The tens of thousands of lakes that dot the tundra of Alaska's North Slope are so similar that almost all are nameless.
But to the birds and fish that use them, there are differences of great consequence among the lakes, according to recently-published studies by scientists from the University of Alaska Fairbanks and the U.S. Geological Survey.
The lakes -- which freeze in winter, swell with the spring melt and dry out during the summer before starting the cycle again -- have characteristics that affect their suitability for yellow-billed loons, Pacific loons and fish of varying sizes, according to the studies. The loon-centric study was published in the May issue of the Journal of Avian Biology; the fish study, which had a co-author from the Bureau of Land Management, was published online in June in the journal Freshwater Biology.
To gather data on loons and fish, the scientists camped out on the tundra for varying periods over four summers, said lead author Trevor Haynes. They moved every two days, hopping lake to lake by small plane and setting up and breaking down camp sites enough times to examine fish in 86 lakes, a process that required pulling up fish with a variety of nets and traps. While at the sites, they also located and documented loons, filling in data that could not be gathered from aerial surveys, Haynes said.
That is because the larger yellow-billed loons dominate the smaller Pacific loons and claim the bigger lakes, Haynes said.
"Loons are very, very territorial animals and, as with most things in the animal kingdom, body size determines who gets pushed around," he said.
Loons can be fierce when defending territory, sometimes fighting to the death over turf, Haynes said. His team did find one dead Pacific loon on a lake shoreline, apparently the victim of such a fight, he said. They also witnessed, from a distance, some of those clashes, which features by "a lot of splashing and a lot of calling," Haynes said.
Smaller lakes are suitable for the smaller Pacific loons; they are lighter, eat less and need less surface area for taking flight or landing, he said. But for yellow-billed loons, currently under consideration for Endangered Species Act protections, significant lake dry-out poses problems. "A yellow-billed loon is probably going to have a hard time on a smaller lake," he said.
Many Arctic lakes are shrinking, a trend partly attributed to the warming far-north climate. A 2005 study published in Science documented widespread shrinkage among more 10,000 Siberian lakes tracked by satellite.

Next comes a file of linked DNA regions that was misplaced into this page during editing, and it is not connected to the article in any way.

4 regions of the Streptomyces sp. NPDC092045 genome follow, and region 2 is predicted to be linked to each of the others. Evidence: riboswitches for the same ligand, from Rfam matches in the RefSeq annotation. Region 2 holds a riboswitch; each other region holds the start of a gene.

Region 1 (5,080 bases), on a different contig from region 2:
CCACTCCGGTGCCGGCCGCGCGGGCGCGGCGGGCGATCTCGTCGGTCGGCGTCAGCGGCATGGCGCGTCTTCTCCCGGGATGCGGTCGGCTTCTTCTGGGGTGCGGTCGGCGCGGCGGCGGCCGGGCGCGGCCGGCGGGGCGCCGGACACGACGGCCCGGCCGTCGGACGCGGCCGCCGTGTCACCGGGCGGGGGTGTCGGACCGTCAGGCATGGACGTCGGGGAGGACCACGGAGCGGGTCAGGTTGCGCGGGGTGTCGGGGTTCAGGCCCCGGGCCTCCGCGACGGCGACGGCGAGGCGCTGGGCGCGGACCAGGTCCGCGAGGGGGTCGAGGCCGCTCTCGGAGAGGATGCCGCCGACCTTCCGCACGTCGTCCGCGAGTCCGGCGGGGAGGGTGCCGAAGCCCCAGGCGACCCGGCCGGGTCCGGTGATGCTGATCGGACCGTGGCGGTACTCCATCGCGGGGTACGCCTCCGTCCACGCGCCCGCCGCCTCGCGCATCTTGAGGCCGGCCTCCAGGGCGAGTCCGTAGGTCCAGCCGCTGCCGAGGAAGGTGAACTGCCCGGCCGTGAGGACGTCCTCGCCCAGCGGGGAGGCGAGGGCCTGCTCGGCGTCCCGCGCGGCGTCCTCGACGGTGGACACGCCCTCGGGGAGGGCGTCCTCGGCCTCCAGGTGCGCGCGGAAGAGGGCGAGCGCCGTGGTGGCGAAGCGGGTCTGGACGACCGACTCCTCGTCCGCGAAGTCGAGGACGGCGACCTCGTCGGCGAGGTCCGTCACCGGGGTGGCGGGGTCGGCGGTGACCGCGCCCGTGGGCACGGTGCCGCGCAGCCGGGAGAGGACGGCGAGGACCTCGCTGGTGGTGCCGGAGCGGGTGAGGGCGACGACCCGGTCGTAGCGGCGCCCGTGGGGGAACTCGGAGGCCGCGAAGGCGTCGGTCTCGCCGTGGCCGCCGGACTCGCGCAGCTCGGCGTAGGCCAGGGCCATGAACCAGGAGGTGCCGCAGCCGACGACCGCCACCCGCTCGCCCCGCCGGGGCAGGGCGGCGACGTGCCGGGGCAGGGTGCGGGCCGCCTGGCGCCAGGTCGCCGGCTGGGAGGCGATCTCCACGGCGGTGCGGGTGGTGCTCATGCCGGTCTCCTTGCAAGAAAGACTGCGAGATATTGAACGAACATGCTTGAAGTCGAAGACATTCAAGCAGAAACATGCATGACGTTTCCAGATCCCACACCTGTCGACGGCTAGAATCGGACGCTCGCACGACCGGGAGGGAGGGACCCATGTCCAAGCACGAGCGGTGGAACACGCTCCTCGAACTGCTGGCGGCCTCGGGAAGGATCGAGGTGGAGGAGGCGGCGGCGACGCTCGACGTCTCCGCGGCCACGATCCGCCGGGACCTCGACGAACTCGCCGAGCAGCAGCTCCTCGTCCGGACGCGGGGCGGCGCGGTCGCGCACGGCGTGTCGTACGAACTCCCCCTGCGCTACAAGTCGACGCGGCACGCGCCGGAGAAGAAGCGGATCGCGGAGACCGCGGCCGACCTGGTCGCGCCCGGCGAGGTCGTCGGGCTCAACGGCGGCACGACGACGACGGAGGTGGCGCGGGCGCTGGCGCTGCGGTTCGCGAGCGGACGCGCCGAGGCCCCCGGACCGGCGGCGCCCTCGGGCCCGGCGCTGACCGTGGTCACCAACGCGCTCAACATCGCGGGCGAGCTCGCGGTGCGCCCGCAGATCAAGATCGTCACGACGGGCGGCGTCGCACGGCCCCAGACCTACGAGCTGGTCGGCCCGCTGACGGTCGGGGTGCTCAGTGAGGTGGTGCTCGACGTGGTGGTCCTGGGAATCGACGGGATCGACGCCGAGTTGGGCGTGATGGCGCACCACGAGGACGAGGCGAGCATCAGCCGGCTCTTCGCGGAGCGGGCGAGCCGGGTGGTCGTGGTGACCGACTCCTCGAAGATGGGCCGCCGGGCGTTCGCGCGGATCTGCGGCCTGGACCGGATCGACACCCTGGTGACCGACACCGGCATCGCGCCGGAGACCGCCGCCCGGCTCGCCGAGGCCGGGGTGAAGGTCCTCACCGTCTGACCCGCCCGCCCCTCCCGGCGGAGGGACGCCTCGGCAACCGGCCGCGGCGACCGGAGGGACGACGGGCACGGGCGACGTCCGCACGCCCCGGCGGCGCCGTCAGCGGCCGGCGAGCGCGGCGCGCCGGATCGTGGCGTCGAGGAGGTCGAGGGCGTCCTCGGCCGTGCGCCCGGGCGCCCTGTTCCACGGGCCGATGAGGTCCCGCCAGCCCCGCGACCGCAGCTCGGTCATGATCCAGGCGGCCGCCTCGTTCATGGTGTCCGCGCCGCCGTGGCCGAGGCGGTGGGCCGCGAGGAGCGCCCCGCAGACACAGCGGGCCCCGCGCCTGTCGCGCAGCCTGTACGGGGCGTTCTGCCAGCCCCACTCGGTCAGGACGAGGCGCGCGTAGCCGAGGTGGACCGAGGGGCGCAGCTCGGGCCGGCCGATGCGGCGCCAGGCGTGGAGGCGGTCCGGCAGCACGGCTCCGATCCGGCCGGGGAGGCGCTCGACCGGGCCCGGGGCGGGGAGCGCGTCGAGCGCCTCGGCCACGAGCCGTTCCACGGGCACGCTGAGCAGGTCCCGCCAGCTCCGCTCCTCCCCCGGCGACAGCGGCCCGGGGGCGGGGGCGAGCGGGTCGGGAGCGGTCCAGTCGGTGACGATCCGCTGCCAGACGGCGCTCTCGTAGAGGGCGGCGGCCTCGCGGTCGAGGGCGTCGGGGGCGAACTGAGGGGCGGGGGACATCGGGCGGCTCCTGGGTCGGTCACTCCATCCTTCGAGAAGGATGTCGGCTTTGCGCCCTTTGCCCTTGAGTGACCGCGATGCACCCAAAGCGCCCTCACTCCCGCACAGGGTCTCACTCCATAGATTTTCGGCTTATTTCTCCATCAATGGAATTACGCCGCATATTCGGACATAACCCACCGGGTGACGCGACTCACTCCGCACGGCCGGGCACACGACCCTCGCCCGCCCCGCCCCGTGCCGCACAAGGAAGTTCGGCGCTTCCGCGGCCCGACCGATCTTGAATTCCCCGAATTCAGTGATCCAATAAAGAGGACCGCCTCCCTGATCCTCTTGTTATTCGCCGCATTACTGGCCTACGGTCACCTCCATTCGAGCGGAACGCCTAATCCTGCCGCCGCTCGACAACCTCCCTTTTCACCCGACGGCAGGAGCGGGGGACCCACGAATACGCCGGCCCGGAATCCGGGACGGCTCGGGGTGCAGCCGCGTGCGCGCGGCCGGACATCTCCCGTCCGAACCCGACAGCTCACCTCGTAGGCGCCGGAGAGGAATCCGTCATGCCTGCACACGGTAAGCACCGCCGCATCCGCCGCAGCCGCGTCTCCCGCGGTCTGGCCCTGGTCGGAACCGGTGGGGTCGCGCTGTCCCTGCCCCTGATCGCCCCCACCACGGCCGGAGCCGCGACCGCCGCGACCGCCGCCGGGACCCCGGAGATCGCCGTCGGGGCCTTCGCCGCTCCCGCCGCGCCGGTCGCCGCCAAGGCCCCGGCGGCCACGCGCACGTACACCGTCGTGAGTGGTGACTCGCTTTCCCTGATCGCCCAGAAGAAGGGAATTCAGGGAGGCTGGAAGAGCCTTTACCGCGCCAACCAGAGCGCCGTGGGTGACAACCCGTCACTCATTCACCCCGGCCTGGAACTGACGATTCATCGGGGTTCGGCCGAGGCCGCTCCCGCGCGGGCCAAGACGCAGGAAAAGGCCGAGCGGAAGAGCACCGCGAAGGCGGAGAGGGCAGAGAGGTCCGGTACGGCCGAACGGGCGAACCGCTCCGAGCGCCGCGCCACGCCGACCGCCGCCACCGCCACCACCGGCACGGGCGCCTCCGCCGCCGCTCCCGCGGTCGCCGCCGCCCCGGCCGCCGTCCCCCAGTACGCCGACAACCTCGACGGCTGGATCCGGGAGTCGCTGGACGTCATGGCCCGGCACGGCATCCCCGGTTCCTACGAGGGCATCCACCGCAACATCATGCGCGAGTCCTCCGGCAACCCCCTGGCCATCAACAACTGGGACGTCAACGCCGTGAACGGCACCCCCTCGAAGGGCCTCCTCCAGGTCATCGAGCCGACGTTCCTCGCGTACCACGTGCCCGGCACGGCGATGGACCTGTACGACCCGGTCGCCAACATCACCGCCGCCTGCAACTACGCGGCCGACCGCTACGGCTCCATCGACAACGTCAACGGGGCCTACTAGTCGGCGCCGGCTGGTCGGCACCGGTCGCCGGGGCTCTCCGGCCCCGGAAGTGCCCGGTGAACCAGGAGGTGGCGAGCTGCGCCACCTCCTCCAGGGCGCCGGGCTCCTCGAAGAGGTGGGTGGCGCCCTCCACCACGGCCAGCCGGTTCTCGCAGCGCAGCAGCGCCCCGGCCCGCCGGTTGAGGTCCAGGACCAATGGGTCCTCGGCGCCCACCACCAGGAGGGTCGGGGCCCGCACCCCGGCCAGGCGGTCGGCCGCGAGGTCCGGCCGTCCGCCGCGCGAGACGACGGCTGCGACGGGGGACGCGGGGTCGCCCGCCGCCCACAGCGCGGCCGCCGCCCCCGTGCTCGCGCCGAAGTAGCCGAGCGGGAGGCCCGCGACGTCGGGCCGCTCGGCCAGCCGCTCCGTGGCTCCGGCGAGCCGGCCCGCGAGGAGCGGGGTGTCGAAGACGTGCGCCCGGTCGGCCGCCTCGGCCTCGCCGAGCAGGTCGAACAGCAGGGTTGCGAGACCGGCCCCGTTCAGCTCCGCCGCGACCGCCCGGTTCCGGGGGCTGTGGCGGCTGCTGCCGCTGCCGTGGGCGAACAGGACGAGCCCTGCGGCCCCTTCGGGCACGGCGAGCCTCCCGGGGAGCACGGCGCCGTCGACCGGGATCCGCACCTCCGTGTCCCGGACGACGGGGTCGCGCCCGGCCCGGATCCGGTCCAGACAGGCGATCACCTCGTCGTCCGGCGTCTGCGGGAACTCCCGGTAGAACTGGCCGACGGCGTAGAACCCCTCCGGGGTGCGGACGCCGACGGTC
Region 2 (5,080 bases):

That trend can be seen in Alaska as well, Haynes said. "If you fly over the North Slope, you'll see big swaths of area where lakes have dried, or you'll see a lake that has shrunk to an eighth of its original size," he said.
Among fish that use the North Slope lakes, small and hardy species like ninespine stickleback had the least trouble colonizing lakes, the fish study found. Those fish were found in lakes that freeze solid over the winter as well as those retaining liquid water year-round, and in lakes with or without stream connections.
"It just seems like stickleback are everywhere," Haynes said.
But larger fish tended to be more restricted and dependent on connections between water bodies, like those created during the springtime flush, when "there is a great opportunity for everything to move around," Haynes said.
While stickleback and Alaska blackfish are able to spend entire winters in the unfrozen depths of the lakes, other species need seasonal connections to wintering sites in rivers or possibly marine waters, the study found.
If those connections dry out too soon, the bigger fish can be in trouble, Haynes aid.
A drying-out trend similar to the one in Siberia has also been found in Alaska regions south of the Arctic Circle. A 2003 study by UAF scientists found shrinking ponds in the discontinuous permafrost near the northwest Alaska community of Council. Another UAF study, published in 2009, documented half a century of shrinkage in ponds in various parts of subarctic Alaska, including the Kenai Peninsula and Seward Peninsula. The changes were attributed to increased evaporation caused by warmer temperatures, increased drainage caused by permafrost thaw, or a combination of the two.
However, Haynes points out, some lake changes in permafrost areas are part of the natural cycle, unaffected by climate trends.
And lake changes are not always in the same direction, studies have shown. The study of Siberian lakes, for example, found that in the northwestern part of the study area, some new lakes had appeared and some existing lakes had expanded.